Along with CBD and trace amounts of THC content, the drops include all the terpenes that naturally occur in cannabis plants. Terpenes are aromatic molecules found in a variety of plants, including cannabis, and they are typically responsible for giving each strain or product a specific smell and taste.
The most common terpene in commercial cannabis is myrcene, which has a musky, earthy smell and elicits calming effects. Some other common terpenes are limonene, which smells citrusy and is thought to reduce anxiety, and caryophyllene, a spicy-smelling terpene that induces an anti-inflammatory effect. Overall, more than 20,000 different terpenes have been identified across the various types of cannabis plants.
And, while throughout the industry you will find brands isolating terpenes and taking them individually for their specific effects, Sobol and Walman are steadfastly opposed to that method. They don’t believe that’s not how to really reap that specific terpene’s fullest benefit.
“We believe in the whole plant as mother nature intended, and many times when you extract the cannabinoids and terpenes from that plant, they vary, you know,” said Sobol.
Walman adds that seeing good results from CBD is less about the specific terpenes present and more about consuming a whole plant product that is rich in terpenes to begin with.
“What I like is at least is a high concentration of terpene. It doesn’t necessarily matter to me which ones they are, although the relationship between the concentration of terpenes and the different cannabinoids definitely has some impact,” said Walman. “I know a lot of people will say, oh I like linalool, or I like myrcene, or limonene is my jam, whatever. Fine. It hasn’t been my experience.”
Walman and Sobol also acknowledge that this opinion of terpenes isn’t popular. In fact, the industry of “terpene isolates” is a rapidly growing sector of the cannabis industry—or at least a niche that is garnering interest.
“There is no doubt that these products have entered the market firmly,” reports the CBD company Dinafem, “foreboding future significant transformations in the fast-growing cannabis industry.”
What’s more, many consumers swear by isolates and broad-spectrum CBD—which do not promote the entourage effect—because they are concerned about and product that includes THC and may cause them to fail a drug test or feel high.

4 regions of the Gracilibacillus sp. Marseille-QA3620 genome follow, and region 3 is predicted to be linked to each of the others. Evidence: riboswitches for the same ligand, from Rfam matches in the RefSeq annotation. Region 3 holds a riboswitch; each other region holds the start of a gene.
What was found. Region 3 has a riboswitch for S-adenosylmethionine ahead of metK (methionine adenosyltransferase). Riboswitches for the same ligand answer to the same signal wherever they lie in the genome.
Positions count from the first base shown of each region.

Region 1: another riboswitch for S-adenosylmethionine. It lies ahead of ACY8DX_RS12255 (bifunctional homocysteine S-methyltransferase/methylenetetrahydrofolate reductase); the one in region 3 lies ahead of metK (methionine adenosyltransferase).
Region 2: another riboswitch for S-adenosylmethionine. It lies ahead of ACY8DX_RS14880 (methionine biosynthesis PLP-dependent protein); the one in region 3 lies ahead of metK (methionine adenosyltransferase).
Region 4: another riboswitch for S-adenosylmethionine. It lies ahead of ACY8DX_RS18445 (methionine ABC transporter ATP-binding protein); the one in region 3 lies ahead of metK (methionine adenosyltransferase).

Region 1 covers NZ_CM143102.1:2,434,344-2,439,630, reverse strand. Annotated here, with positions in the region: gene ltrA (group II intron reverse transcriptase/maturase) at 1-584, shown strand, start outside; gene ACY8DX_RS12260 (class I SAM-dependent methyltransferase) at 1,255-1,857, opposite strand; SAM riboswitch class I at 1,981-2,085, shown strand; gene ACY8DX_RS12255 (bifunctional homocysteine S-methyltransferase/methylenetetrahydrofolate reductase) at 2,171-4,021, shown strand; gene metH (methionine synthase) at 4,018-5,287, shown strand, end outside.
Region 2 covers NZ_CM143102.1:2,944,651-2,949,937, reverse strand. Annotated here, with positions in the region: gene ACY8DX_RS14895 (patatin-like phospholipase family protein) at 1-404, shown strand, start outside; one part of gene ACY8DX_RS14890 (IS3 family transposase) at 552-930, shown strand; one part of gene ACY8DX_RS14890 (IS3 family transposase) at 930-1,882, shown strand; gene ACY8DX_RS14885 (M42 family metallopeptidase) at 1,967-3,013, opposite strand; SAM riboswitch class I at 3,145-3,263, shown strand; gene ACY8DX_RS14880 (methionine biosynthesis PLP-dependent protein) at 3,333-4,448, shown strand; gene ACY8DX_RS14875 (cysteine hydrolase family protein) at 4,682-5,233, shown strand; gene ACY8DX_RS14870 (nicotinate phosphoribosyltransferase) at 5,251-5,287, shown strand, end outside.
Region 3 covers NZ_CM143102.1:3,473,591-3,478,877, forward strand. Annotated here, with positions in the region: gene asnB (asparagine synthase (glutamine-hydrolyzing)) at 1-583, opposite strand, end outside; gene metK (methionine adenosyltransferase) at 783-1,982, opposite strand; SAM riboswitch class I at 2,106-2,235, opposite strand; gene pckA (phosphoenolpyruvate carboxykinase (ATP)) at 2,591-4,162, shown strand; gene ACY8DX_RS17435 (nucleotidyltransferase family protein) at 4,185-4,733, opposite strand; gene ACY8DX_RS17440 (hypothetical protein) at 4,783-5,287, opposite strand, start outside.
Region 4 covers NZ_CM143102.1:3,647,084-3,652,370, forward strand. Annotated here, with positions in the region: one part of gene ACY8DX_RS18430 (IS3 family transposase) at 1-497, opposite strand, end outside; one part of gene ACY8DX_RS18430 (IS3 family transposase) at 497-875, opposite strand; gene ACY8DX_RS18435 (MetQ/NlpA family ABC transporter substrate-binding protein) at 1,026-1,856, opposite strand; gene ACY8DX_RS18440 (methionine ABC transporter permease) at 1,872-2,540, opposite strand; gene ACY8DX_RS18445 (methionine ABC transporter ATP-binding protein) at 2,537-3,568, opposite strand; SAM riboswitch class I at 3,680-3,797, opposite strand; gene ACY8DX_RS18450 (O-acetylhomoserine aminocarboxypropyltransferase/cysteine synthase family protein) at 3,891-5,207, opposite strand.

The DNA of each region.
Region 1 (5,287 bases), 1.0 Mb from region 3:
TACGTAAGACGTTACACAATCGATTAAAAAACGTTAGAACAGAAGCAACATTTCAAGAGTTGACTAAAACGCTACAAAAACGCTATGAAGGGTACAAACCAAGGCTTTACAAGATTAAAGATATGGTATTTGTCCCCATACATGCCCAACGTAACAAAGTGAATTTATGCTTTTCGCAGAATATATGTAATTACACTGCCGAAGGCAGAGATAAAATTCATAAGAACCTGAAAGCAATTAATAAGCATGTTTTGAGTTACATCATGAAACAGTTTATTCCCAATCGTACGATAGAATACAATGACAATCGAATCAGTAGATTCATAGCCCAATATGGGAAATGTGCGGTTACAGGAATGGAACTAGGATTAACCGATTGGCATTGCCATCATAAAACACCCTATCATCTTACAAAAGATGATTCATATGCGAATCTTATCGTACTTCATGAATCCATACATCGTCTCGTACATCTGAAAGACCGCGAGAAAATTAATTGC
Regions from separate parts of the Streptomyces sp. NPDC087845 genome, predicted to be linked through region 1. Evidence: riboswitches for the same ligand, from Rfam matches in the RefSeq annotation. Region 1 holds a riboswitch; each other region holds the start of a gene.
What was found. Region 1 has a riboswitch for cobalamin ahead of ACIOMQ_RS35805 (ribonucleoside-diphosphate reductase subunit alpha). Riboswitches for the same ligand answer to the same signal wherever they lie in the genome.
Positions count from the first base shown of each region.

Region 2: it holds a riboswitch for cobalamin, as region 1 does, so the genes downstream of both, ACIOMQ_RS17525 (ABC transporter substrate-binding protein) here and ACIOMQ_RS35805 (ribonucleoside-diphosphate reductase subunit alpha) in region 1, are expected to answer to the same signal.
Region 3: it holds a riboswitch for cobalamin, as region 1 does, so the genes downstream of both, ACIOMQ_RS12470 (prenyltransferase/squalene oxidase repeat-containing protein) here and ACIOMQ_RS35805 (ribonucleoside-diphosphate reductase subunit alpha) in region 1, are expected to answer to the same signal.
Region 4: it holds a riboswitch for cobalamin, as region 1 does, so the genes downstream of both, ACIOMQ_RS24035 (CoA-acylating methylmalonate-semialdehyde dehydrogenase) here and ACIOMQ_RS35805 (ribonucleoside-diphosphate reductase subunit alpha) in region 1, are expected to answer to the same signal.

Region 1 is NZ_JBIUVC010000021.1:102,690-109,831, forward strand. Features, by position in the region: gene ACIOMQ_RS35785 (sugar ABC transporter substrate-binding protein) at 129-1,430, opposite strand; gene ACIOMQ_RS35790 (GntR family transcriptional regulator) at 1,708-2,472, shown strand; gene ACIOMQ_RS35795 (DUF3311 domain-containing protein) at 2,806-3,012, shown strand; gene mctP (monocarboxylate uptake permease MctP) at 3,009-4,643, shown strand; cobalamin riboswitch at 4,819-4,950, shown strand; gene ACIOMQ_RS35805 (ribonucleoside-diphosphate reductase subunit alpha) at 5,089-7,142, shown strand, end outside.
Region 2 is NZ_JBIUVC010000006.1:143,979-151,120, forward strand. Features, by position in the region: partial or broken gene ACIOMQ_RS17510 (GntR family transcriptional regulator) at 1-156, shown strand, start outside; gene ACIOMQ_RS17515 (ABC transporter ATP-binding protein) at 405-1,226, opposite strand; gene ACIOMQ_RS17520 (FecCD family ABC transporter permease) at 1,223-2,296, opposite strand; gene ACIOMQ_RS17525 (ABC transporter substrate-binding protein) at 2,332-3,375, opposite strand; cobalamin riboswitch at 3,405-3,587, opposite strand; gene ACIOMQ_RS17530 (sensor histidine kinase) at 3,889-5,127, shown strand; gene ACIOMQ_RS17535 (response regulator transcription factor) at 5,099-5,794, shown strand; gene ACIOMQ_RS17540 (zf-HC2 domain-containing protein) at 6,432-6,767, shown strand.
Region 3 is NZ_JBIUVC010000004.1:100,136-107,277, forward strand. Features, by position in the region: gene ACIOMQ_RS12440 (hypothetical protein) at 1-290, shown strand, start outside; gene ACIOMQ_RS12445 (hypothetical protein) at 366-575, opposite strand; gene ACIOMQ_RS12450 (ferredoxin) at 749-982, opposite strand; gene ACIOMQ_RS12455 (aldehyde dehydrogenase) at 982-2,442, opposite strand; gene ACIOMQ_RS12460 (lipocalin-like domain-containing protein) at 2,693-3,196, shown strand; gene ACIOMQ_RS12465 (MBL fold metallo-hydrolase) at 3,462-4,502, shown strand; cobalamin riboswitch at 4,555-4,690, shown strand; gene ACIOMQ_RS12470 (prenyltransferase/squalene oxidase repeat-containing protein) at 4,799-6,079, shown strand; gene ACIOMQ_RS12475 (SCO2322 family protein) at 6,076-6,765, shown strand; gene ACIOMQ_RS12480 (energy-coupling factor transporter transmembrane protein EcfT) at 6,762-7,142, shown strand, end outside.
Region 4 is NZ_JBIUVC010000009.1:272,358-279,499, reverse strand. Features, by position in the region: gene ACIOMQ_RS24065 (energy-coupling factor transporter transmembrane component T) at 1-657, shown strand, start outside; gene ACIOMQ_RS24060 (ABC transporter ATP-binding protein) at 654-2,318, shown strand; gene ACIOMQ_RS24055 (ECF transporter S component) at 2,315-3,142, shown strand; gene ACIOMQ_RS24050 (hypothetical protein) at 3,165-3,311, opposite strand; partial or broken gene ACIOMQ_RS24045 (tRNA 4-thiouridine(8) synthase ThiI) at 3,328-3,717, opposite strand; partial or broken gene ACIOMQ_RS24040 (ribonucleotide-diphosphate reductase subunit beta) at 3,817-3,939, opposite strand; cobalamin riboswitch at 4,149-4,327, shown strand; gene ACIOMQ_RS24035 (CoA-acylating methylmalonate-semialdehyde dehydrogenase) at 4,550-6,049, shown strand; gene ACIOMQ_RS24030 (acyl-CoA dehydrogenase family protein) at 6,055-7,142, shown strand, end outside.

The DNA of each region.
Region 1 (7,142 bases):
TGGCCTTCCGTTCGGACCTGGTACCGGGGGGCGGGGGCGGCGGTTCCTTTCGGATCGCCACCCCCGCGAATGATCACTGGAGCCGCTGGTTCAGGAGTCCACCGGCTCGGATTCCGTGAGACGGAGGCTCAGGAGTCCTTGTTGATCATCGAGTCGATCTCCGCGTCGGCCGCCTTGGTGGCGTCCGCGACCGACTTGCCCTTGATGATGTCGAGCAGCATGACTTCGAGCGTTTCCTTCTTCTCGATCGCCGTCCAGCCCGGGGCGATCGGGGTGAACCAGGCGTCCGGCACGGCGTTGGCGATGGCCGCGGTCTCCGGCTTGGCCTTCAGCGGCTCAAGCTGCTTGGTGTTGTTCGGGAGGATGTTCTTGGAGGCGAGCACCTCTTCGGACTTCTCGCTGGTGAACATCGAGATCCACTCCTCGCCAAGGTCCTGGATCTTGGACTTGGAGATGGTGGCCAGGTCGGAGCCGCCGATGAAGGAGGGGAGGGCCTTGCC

“I think a misconception is if you get a full-spectrum, you’re going to fail a drug test…They hear oh, it has THC in it, well, you know, that’s a problem because I’m going to fail a drug test. That’s not always the case, so that’s one of the concerns people have with full-spectrum, which is why they would go to something else,” said Walman.“Or, ‘I’m going to get high,’” Sobol adds.
Walman and Sobol don’t believe either outcome is a risk with full-spectrum CBD because if the product is designed to meet the appropriate legal standards of less than 0.3% THC, the THC content is too low and amount to be picked up on a drug test or to be psychoactive. That said, they do warn consumers to vet any brand they’re considering purchasing full-spectrum CBD from for proof of third-party testing, just so the consumer can be sure that the product they are buying really contains what it says it does at the levels it advertises.
“We were relatively frustrated with the lack of transparency in the industry [when we started out]. It’s hard enough to find a [Certificate of Analysis] so we decided to take that a step above and we don’t sacrifice any cost when it comes to making sure our product is done correctly.”
Sobol and Walman are so committed to promoting transparency and consumer education around issues like the benefits of full-spectrum CBD, they’ve also started the CBD information site, understandingcbd.com, which includes an accompanying weekly Sunday radio show that dives deep into issues relating to the CBD industry.
“[It’s] really to educate consumers,” said Walman. “[We believe in] normalizing the whole cannabis experience and the whole plant.”